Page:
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Go-to book on Chinese apps clicks with Japanese

By YE ZIZHEN | China Daily | Updated: 2021-04-14 09:43
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Wang Qin sits with his book Illustrations of China's Online Business Model. Photo provided to China Daily

Wang Qin can usually be found alone at 5 pm Tokyo time in his office at Akihabara, the center of Japan's comic culture. His colleagues have clocked out and headed for the gym or home.

Wang though is too busy to relax. He's got a business to develop.

Born in 1989, Wang moved to Tokyo at the age of 21. Like many overseas Chinese students in Japan, he chose to study there because it's nearby and has a culture which is similar to China's. More importantly, Japan is a good place to start a business.

"I started my first business as an advertising sales agent," Wang said. "I sold that business after enrolling in Keio University, and started my second career in the comic and game industry about five years ago."

A book he recently wrote and compiled with colleagues-Illustrations of China's Online Business Model-has taken Japan by storm. It soon ranked No 1 on after its release on March 3.

"Years ago, when I was working for Recruit, a Japanese company similar to Alibaba, many of my friends and clients asked me about the status of e-commerce and internet companies in China. I thought, why not write a book?"

With a team of 20, it took two years to compile and edit the book, which detailed 60 different apps produced and run by Chinese companies.

"It was actually very difficult to choose which apps to use in the book. We looked through the App Store and asked around. And we considered the apps we use ourselves. We ended up listing about 100," Wang said.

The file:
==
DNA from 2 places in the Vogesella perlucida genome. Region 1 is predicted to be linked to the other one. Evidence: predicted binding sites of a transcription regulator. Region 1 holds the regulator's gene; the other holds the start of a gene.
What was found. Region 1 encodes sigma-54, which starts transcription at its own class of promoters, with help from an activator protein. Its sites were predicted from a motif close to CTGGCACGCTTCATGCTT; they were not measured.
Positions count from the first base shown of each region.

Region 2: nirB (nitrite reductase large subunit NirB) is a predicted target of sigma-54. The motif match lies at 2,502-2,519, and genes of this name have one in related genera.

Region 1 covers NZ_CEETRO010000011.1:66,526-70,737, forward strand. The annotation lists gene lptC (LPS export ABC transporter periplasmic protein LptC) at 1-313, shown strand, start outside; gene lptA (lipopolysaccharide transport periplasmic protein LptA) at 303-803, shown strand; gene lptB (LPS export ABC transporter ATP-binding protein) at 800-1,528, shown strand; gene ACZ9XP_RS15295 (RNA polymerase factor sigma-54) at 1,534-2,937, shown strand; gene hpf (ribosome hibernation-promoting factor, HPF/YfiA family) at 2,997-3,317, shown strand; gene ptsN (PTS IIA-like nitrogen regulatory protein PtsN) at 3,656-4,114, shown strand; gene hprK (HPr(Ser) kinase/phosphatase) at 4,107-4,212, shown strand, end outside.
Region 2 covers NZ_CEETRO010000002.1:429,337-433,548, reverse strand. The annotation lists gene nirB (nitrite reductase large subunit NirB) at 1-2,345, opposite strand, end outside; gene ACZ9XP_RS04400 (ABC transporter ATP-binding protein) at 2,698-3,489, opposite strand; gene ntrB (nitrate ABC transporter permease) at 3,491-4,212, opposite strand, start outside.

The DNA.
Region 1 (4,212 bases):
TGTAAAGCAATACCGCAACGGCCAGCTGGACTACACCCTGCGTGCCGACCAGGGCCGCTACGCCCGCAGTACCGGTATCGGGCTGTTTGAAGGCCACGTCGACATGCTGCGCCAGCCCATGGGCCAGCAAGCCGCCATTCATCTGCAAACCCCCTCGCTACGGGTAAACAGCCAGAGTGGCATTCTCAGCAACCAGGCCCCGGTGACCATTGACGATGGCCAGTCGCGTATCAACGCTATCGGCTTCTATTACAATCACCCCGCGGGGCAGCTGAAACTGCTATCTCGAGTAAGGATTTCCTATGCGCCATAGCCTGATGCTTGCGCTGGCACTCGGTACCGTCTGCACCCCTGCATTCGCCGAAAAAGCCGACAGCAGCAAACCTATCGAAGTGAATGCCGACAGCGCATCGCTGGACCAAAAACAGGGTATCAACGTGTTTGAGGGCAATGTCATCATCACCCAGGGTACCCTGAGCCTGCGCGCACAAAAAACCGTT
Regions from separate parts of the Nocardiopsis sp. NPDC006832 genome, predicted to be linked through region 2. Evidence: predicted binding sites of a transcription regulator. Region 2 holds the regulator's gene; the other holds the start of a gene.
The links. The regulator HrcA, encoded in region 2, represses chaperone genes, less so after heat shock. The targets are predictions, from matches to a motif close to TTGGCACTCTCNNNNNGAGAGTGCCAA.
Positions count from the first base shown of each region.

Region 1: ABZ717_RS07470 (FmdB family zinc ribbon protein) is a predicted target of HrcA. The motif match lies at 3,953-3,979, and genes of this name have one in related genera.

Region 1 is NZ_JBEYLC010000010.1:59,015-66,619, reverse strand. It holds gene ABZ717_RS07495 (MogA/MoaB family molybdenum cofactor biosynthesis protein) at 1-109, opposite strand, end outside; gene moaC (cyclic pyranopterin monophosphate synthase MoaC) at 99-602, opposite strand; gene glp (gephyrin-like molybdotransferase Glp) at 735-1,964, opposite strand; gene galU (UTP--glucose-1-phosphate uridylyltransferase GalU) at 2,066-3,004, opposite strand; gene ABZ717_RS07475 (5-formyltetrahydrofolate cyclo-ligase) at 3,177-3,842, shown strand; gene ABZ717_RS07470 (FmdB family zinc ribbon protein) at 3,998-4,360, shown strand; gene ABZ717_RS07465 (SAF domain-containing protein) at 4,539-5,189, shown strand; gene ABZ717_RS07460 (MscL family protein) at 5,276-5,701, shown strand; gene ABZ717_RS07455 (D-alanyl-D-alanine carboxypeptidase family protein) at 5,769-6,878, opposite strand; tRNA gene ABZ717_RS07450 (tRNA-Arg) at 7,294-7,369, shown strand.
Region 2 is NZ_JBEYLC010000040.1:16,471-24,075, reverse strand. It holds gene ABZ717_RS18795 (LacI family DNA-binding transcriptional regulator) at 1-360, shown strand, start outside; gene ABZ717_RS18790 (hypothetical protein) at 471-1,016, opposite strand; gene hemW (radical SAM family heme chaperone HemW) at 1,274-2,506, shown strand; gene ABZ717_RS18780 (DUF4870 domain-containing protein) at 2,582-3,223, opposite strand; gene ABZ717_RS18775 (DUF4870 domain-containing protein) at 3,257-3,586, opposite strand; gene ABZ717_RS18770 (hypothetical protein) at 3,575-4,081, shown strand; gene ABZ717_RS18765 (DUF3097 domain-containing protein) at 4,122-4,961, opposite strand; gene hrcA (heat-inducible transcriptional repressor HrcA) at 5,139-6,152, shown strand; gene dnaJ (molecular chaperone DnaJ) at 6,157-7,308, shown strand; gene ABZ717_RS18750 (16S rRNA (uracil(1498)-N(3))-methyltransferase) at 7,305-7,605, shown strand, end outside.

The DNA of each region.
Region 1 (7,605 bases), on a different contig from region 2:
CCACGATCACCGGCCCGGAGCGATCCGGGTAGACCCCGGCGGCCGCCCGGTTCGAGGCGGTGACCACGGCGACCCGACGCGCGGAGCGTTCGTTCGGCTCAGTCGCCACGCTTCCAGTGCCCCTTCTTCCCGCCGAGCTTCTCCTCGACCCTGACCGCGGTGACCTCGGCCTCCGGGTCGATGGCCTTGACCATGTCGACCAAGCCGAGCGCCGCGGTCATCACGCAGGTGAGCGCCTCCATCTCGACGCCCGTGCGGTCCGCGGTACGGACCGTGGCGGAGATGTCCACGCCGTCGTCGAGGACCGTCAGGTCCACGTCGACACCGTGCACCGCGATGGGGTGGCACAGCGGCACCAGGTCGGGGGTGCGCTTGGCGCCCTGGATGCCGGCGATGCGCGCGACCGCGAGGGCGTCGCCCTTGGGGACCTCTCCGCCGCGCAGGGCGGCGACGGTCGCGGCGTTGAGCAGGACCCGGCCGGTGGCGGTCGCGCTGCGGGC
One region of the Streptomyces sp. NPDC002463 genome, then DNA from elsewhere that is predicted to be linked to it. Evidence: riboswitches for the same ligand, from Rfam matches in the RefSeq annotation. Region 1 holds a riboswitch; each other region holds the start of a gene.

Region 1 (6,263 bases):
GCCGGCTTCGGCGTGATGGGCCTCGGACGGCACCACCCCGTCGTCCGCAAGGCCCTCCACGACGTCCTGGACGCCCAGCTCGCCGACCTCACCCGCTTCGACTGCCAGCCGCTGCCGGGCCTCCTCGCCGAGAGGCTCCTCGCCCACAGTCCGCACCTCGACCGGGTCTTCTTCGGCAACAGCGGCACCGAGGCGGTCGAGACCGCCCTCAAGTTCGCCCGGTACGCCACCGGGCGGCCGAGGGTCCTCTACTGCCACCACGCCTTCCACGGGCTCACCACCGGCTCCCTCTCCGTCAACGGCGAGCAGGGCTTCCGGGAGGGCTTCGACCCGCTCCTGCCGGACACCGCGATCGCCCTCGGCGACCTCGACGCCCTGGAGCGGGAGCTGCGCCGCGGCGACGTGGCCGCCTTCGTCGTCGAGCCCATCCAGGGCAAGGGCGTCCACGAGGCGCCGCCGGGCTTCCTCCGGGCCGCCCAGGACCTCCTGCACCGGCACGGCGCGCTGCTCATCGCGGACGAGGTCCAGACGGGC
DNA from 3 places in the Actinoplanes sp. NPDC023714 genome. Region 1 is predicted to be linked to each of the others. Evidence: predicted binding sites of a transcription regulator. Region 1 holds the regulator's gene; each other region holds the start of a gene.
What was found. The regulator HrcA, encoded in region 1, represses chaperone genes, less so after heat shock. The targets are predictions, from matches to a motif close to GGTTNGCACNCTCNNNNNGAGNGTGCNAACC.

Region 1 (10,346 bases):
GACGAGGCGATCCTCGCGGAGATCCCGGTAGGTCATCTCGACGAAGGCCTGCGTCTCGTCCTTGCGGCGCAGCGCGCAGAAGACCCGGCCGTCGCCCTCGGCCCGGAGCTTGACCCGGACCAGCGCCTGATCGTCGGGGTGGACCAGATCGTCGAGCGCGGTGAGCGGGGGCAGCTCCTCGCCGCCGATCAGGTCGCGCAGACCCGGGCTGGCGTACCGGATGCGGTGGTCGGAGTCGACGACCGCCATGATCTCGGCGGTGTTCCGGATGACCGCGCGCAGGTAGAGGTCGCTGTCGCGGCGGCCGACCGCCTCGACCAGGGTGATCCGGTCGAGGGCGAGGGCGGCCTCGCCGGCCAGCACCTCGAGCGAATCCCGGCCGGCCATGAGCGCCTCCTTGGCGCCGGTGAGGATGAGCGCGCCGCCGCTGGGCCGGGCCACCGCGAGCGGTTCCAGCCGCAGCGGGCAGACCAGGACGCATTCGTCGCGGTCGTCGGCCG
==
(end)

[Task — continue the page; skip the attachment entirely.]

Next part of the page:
"We tried to present the apps objectively, so the book mainly consists of data and illustrations."

Within two years, several of the apps went out of business. Sixty Chinese apps were eventually chosen for the book. They were categorized into nine groupings: social networking service and information, life, shopping and online payment, sharing and secondhand trade, entertainment, health and beauty, finance and insurance, travel, and business.

Each app takes up six pages at most. For example, Toutiao's first page gives the history of the app and lists total users and monthly active users. The second page outlines the business model and sources of income. The third page explains the growth of the app and how it met market needs. The fourth page uses screen shots to illustrate how to operate the app.

Readers' interests

About half of the apps in the book were not known to Wang before the project.

"There is one kids' app, which I didn't know before. I was surprised at the careful design and engagement of this app with users."

The publisher said Japanese are interested mostly in online payment apps and health and beauty apps-such as Keep-since they are spending more time at home because of the coronavirus pandemic, Wang said.

"I didn't expect this book to be a top seller. When we decided to write it, we were expecting to get readers who were interested in investing in the Chinese market, IT engineers who would use it as a tool, and business leaders who want to know more about China."

The popularity of the book among Japanese readers convinced Wang people are recognizing the quality of Chinese apps, and popular attitudes toward China are becoming more positive.

"My publisher said this book is a systematic introduction of Chinese apps that fills a market vacuum."

Publishers from China and Southeast Asian countries who are interested in the book are also approaching Wang.

Apps with the highest number of users in Japan mainly originated in the United States and Europe-including Facebook, Instagram and Twitter. Why is it that Japan has so few original apps? Wang wondered.

"I guess it is because of the Japanese way of doing things. They will make very detailed plans before starting, and they have low tolerance for failure. It is quite different from China, where we try out new ideas and make amendments and improvements."

Dramatic changes have taken place in Japanese lifestyles as a result of the pandemic.

"I see great value in more collaboration between China and Japan and hope to be part of that drive," Wang said.

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